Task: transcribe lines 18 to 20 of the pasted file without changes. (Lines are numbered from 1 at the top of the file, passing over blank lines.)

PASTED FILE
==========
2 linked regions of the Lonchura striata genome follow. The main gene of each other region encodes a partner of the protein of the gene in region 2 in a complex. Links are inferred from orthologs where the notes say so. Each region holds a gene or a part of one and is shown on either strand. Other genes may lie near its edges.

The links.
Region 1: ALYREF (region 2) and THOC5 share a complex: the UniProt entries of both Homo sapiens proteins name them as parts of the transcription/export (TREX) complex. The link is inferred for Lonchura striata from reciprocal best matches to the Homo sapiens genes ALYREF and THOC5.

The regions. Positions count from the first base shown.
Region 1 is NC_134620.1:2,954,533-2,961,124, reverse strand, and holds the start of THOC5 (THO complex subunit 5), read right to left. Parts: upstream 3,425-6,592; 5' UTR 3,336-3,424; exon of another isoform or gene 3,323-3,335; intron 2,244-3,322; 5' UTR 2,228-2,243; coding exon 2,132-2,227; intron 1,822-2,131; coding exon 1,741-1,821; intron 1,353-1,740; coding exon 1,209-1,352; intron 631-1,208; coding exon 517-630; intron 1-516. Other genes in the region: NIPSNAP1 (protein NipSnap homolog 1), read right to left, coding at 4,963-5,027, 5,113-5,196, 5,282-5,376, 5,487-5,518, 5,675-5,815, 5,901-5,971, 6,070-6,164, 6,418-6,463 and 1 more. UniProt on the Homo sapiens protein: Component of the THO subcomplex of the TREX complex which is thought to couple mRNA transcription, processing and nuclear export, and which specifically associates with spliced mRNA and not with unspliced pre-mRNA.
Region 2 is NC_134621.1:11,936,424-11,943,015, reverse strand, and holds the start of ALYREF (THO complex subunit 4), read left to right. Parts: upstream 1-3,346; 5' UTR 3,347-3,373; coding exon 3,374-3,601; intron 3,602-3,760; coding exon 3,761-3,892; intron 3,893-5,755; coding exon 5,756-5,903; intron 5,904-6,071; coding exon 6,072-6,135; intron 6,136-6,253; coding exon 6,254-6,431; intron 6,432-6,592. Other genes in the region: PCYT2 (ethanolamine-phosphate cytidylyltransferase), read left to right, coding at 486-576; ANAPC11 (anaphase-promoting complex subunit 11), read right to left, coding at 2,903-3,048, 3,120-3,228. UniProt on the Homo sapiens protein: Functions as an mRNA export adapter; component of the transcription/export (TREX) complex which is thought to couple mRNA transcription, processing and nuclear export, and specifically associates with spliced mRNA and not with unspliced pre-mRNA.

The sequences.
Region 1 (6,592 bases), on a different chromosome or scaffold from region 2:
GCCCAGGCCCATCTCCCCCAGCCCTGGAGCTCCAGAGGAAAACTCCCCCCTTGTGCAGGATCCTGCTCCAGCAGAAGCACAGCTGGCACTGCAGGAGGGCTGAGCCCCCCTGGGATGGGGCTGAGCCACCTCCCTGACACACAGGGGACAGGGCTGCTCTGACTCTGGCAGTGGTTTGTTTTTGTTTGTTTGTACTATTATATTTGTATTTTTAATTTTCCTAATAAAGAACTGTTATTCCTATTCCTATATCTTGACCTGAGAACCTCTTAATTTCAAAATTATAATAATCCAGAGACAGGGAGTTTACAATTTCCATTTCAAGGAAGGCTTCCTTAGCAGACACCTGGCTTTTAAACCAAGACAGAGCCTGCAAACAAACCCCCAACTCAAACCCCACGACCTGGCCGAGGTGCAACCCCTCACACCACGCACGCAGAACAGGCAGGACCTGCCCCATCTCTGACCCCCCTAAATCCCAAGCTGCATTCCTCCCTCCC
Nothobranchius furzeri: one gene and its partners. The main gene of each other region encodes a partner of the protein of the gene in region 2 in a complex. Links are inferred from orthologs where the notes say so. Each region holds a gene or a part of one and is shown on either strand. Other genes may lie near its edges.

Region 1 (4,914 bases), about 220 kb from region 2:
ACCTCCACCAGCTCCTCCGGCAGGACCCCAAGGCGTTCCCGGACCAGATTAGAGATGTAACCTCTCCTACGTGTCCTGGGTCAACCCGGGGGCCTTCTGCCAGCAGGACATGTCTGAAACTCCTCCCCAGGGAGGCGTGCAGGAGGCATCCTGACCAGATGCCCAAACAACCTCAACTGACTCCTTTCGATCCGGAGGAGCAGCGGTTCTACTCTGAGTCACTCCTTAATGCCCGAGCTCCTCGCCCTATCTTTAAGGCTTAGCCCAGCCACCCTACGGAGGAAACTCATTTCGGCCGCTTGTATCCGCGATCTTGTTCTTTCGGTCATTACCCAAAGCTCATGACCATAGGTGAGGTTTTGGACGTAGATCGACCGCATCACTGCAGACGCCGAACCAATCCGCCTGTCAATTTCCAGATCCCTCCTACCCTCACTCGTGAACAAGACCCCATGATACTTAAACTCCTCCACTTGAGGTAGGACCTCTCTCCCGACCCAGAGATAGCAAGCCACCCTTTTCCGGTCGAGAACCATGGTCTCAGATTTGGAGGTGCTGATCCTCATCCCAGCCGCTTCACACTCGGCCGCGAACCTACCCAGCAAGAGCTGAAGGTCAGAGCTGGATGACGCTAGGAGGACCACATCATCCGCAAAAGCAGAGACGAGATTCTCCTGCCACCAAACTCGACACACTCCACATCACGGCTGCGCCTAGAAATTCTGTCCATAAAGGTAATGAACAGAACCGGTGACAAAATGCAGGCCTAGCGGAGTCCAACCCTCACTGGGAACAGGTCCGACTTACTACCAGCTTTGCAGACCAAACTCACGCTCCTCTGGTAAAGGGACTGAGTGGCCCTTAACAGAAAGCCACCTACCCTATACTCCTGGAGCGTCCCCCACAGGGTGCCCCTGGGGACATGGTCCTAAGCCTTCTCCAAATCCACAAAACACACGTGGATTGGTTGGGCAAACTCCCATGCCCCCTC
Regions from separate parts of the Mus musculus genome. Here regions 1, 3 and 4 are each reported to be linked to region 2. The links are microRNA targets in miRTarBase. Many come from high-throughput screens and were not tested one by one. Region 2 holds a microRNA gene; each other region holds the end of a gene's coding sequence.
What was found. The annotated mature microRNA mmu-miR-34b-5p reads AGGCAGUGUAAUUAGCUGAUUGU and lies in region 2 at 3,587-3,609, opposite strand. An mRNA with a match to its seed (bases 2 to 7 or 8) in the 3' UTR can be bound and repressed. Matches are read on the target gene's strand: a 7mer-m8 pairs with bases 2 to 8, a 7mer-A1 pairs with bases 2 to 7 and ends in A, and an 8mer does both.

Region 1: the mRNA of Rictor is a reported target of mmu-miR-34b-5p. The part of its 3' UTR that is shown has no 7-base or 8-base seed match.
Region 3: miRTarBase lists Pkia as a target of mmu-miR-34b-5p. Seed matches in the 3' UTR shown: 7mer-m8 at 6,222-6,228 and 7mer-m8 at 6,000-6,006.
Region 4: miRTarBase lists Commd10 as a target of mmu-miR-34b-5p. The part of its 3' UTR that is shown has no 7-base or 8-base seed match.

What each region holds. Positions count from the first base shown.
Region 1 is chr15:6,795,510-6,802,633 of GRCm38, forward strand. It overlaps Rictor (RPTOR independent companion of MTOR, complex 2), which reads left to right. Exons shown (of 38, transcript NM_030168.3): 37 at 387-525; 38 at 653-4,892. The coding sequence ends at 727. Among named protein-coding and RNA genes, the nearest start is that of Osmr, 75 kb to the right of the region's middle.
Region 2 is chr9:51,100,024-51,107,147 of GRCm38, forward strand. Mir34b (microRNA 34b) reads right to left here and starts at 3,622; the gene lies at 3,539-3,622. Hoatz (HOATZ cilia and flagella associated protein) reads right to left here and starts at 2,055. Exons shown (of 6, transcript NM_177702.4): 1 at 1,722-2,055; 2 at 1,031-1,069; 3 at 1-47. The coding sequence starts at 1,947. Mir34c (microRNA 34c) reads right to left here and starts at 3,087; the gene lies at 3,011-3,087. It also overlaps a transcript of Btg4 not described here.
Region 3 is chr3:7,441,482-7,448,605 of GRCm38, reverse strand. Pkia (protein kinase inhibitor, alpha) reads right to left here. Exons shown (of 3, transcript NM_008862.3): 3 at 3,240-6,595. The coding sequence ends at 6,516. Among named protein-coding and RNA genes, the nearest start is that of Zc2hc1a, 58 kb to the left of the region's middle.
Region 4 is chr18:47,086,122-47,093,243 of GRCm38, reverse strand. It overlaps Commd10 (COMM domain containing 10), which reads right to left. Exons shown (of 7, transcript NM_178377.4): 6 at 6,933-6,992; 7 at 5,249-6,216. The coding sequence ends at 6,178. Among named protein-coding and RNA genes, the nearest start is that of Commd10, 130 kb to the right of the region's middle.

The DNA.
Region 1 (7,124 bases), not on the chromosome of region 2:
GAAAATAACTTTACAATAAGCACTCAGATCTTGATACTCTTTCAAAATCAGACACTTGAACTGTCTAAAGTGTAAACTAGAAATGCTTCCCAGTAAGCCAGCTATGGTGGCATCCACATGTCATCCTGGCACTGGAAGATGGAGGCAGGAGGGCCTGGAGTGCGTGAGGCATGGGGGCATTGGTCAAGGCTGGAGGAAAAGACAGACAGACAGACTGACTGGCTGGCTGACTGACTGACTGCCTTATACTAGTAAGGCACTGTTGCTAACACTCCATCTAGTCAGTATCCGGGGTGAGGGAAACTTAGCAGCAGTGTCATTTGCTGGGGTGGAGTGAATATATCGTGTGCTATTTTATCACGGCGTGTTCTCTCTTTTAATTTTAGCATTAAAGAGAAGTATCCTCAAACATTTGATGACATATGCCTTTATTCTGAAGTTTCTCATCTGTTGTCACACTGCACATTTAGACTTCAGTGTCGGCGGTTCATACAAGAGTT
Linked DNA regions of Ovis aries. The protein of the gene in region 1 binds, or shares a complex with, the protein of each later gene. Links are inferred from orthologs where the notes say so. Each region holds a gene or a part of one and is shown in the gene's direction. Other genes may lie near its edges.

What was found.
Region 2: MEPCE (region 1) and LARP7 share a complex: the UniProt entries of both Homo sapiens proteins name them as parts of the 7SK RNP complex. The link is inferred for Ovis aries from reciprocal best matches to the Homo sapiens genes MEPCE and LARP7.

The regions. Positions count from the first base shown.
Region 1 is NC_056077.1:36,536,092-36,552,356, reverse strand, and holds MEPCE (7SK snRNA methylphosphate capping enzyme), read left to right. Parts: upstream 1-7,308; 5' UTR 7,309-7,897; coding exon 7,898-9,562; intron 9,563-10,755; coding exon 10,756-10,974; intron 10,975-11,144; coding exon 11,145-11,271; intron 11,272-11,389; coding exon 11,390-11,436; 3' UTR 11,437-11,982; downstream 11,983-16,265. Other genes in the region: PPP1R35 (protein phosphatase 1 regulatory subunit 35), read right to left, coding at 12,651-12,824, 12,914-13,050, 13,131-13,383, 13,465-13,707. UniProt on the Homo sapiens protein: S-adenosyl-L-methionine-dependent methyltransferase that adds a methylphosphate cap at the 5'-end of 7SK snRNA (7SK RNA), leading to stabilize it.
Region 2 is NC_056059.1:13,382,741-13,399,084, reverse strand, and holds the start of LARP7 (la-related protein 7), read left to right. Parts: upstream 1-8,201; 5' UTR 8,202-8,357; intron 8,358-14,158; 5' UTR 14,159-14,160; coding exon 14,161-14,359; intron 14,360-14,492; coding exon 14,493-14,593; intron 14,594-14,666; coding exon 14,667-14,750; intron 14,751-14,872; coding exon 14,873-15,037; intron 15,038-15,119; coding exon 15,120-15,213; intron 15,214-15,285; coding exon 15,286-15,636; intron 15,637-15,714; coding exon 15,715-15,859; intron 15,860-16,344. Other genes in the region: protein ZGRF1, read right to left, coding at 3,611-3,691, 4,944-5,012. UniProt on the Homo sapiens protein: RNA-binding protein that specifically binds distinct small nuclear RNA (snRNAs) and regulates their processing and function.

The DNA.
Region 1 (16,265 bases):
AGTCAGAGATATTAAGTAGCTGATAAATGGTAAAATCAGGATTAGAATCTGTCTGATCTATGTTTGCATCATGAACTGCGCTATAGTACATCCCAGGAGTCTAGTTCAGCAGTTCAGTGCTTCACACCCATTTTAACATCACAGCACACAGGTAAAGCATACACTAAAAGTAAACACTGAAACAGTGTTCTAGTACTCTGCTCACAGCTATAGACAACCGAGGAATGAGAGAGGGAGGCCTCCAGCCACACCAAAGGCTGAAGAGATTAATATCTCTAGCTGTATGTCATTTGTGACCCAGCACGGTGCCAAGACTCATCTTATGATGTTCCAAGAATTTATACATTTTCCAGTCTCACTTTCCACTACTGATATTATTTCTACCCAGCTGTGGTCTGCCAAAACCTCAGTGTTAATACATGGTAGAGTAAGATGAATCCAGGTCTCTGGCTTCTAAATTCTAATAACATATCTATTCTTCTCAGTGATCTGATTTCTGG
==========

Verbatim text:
What each region holds. Positions count from the first base shown.
Region 1 is chr15:6,795,510-6,802,633 of GRCm38, forward strand. It overlaps Rictor (RPTOR independent companion of MTOR, complex 2), which reads left to right. Exons shown (of 38, transcript NM_030168.3): 37 at 387-525; 38 at 653-4,892. The coding sequence ends at 727. Among named protein-coding and RNA genes, the nearest start is that of Osmr, 75 kb to the right of the region's middle.
Region 2 is chr9:51,100,024-51,107,147 of GRCm38, forward strand. Mir34b (microRNA 34b) reads right to left here and starts at 3,622; the gene lies at 3,539-3,622. Hoatz (HOATZ cilia and flagella associated protein) reads right to left here and starts at 2,055. Exons shown (of 6, transcript NM_177702.4): 1 at 1,722-2,055; 2 at 1,031-1,069; 3 at 1-47. The coding sequence starts at 1,947. Mir34c (microRNA 34c) reads right to left here and starts at 3,087; the gene lies at 3,011-3,087. It also overlaps a transcript of Btg4 not described here.